I don’t actually know what a recursive list IS.
Seriously, despite my previous post’s intended jocularity, I do find that some task-manager software programs are helpful. Often the act of learning how a program works, will also be an act of finding out about a certain method of task-management. For example, I never knew what a Gantt Chart was until I noticed that one of my task-management programs offered the option of spitting all my outstanding tasks into Gantt Chart format. From there, I learned what the benefits (or problems?) of using the Gantt-charting system might be, so simply knowing Gantt’s recommendations and methods became a little helpful. But I don’t actually use the software to spit things into Gantt’s systems and, frankly, I can’t remember what the Gantt system is right now. So, it’s like, I love learning about new task-organizing methods, but I don’t ever benefit from that knowledge.
I think the strength of using a Bullet Journal for me comes down to one thing – I have to RE-WRITE the tasks on the next page. If you aren’t familiar with the “Bu-jo” I’d recommend you watch the video. Simply put, every new month, you “migrate” all of last month’s tasks onto the next month’s page. For me, the benefit is that, in so doing, I have to choose which tasks to REALLY think of as things I intend to do, as opposed to which things are just clutter on my task-list, put there more because I like the idea of pretty colors or of tagging the tasks by super-group or category. Thus, Bu-jo has a built in re-prioritization episode that is essentially forced on the user every thirty days or so. This I am using, and benefiting from. Also, Bu-jo allows me to be artsy-phartsy. I can get colored pens, I can draw pictures (seriously!), I can make arrows and circles and funny-hats and so on. I learned in Law School, that if my notes for a course are typed on a computer, I will have a very neat, very well-formatted outline, but I won’t know what’s in it; whereas, if I have a jumble of things I write down by hand in ink on (real; as in, hard-copy) paper, I may not be able to publish it for profit from a sale to undergrads, but I will do better in the class because I actually know the content of my notes, not just their typeface and indentation level.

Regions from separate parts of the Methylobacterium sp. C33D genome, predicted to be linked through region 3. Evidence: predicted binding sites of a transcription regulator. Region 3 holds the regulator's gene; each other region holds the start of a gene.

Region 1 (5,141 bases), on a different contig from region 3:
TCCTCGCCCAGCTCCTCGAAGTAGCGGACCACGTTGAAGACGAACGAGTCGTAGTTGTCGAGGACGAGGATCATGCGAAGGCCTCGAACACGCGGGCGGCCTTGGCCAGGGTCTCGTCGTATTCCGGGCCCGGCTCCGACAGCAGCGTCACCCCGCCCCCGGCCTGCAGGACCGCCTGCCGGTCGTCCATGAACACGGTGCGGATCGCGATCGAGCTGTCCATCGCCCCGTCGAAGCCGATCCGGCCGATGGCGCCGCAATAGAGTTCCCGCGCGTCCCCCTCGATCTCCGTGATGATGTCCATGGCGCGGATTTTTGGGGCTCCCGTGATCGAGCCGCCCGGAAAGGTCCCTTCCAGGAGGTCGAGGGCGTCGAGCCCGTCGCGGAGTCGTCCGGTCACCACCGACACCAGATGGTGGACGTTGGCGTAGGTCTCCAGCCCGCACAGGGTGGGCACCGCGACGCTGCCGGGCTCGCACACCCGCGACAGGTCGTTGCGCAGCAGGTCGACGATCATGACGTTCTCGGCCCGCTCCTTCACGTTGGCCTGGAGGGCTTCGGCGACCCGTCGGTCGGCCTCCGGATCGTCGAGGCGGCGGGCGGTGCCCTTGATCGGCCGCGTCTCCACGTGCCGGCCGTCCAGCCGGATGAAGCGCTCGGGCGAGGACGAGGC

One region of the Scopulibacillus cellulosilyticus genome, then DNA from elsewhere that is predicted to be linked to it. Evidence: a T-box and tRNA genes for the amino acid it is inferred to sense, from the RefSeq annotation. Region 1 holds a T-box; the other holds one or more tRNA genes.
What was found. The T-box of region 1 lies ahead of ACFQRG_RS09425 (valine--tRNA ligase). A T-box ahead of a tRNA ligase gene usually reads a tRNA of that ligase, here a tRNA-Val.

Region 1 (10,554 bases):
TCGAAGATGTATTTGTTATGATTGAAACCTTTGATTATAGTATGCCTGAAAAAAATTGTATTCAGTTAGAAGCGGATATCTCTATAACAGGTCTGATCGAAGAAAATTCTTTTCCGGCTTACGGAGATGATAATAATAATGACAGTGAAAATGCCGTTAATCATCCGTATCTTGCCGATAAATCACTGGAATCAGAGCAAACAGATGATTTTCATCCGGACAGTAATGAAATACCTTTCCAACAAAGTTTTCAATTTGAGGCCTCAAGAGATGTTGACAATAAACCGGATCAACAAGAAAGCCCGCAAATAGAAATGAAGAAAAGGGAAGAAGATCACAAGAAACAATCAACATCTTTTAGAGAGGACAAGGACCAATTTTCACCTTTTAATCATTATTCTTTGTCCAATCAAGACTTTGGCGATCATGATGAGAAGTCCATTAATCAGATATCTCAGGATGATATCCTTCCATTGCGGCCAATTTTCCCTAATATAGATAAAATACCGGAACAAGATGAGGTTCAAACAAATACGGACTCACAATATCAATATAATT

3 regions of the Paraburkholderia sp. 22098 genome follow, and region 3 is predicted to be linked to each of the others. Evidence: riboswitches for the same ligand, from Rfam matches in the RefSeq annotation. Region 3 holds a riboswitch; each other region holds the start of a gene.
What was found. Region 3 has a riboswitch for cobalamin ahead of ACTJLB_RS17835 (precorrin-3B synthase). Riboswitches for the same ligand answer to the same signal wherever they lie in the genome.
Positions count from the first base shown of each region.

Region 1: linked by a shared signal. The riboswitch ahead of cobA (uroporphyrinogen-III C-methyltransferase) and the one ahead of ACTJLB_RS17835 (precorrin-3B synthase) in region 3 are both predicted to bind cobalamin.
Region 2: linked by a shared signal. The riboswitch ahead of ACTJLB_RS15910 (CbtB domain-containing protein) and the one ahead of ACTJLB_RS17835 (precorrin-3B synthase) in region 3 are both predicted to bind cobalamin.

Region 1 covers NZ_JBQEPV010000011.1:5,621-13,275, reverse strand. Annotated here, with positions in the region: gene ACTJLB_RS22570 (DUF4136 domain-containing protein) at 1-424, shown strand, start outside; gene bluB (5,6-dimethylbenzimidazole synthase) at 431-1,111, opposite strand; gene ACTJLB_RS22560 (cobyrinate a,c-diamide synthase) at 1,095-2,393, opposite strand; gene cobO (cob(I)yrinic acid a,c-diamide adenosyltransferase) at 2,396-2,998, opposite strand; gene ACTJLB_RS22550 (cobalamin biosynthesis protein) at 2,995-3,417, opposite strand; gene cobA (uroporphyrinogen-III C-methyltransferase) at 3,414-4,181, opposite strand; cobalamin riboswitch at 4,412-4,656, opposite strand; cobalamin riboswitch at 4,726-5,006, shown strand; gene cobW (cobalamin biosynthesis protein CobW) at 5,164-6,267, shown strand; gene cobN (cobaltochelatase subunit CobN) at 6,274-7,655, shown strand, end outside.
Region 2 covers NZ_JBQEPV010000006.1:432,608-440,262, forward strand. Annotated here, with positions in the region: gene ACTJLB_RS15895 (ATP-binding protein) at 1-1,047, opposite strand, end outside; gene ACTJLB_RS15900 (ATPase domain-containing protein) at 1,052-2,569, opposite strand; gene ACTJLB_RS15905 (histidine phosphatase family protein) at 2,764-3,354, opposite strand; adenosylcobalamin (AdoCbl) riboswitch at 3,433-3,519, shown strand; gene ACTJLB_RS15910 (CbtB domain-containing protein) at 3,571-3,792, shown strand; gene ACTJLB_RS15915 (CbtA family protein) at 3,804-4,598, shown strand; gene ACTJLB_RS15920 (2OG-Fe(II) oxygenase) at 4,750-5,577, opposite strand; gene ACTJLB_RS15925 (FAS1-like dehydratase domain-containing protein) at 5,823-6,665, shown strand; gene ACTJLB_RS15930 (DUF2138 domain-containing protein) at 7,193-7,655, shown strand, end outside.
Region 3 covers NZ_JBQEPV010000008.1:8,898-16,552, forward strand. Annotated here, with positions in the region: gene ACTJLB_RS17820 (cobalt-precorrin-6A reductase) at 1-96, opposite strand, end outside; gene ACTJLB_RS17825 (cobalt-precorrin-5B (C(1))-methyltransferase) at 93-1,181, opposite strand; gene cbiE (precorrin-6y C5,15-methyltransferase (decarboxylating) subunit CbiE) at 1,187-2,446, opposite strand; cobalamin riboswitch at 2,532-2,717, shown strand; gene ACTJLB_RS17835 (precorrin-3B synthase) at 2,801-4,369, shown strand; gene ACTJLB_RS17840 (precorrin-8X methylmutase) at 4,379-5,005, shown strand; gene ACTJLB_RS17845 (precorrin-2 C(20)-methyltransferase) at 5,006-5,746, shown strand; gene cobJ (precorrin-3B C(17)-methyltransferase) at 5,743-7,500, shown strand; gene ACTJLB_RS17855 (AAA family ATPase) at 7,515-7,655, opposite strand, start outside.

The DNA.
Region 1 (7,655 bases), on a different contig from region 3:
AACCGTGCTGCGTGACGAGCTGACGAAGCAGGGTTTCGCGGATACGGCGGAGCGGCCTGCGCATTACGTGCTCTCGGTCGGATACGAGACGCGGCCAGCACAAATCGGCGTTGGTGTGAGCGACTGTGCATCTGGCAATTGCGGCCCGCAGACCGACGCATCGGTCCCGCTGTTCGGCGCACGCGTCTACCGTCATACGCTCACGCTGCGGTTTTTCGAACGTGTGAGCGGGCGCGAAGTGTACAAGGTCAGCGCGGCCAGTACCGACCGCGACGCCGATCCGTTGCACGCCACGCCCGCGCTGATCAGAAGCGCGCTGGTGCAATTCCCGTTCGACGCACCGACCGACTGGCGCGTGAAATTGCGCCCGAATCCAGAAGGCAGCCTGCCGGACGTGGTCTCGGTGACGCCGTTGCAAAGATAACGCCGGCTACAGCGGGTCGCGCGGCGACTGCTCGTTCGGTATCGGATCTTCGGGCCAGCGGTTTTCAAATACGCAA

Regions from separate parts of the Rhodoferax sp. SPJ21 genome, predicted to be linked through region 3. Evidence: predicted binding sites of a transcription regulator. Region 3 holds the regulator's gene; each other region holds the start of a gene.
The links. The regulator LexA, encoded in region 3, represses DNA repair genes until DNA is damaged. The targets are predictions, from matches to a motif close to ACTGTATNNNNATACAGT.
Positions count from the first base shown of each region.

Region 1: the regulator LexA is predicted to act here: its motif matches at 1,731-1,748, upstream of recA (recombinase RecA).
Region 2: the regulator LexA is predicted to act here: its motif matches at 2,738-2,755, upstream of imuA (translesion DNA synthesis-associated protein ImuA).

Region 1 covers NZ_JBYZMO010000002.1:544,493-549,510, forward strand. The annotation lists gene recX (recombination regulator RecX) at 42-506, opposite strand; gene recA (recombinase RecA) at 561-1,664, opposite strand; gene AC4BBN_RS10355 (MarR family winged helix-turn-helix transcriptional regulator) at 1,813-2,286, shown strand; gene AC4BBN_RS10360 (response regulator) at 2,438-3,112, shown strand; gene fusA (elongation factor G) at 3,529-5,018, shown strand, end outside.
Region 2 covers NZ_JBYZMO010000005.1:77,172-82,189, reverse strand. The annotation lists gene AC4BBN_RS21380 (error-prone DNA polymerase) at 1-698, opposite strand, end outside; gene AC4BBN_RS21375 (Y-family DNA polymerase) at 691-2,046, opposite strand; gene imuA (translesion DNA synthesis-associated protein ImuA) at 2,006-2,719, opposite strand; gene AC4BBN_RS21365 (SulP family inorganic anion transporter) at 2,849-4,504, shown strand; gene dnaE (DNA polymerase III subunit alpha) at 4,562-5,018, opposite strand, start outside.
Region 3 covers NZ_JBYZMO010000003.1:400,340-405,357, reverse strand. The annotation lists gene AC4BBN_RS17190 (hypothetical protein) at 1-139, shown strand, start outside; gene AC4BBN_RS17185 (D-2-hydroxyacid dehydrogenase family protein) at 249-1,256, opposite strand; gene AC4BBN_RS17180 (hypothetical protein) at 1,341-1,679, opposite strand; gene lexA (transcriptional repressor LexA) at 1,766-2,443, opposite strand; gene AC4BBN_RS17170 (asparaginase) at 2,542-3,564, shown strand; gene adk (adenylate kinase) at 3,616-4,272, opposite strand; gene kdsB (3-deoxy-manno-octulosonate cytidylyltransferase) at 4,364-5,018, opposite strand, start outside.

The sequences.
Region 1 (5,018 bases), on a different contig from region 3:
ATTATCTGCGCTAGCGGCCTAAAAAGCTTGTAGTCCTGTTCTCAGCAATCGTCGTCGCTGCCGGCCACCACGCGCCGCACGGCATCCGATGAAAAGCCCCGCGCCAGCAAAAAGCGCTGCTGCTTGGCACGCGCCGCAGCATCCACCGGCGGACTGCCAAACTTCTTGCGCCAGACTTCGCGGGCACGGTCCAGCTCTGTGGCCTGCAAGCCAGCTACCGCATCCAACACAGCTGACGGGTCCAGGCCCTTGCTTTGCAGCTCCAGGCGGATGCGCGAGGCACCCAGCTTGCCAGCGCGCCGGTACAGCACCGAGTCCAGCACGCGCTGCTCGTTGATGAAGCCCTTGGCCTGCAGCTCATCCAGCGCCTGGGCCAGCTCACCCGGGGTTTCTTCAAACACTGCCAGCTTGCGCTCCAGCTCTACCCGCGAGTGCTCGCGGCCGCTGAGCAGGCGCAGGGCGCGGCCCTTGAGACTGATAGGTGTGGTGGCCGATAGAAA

For the Bu-jo migration, I am trying to notice what tasks seem to get forgotten or migrated regularly. For example, I have had on my to-do list for several months, the notion that I must find a new Primary Care doctor. (My previous doc got cancer and died in a rather quick surprise. Meanwhile, I have a doc for my ADHD meds, my prescribing psychiatrist, and I see him regularly no problem. But he doesn’t really want to do my asthma or the interaction necessary to recommend a physiotherapist for my runner’s knee. So I need a main doctor too.) I keep migrating this task, to get new primary care doc, from one month to the next, then the next, without ever starting it. We ADHDers have a word for this … PROCRASTINATION. At least now, thanks to the Bu-jo system, I’m being helped to notice that there is probably a WALL OF AWFUL that I am climbing on that particular subject. With the Bu-jo, I am kind of FORCED to notice that I’m climbing some sort of wall of awful (cf. video https://www.youtube.com/watch?v=Uo08uS904Rg ) and therefore it’s possible (though not really required) that I will some day confront some of the emotional issues in that wall. Maybe.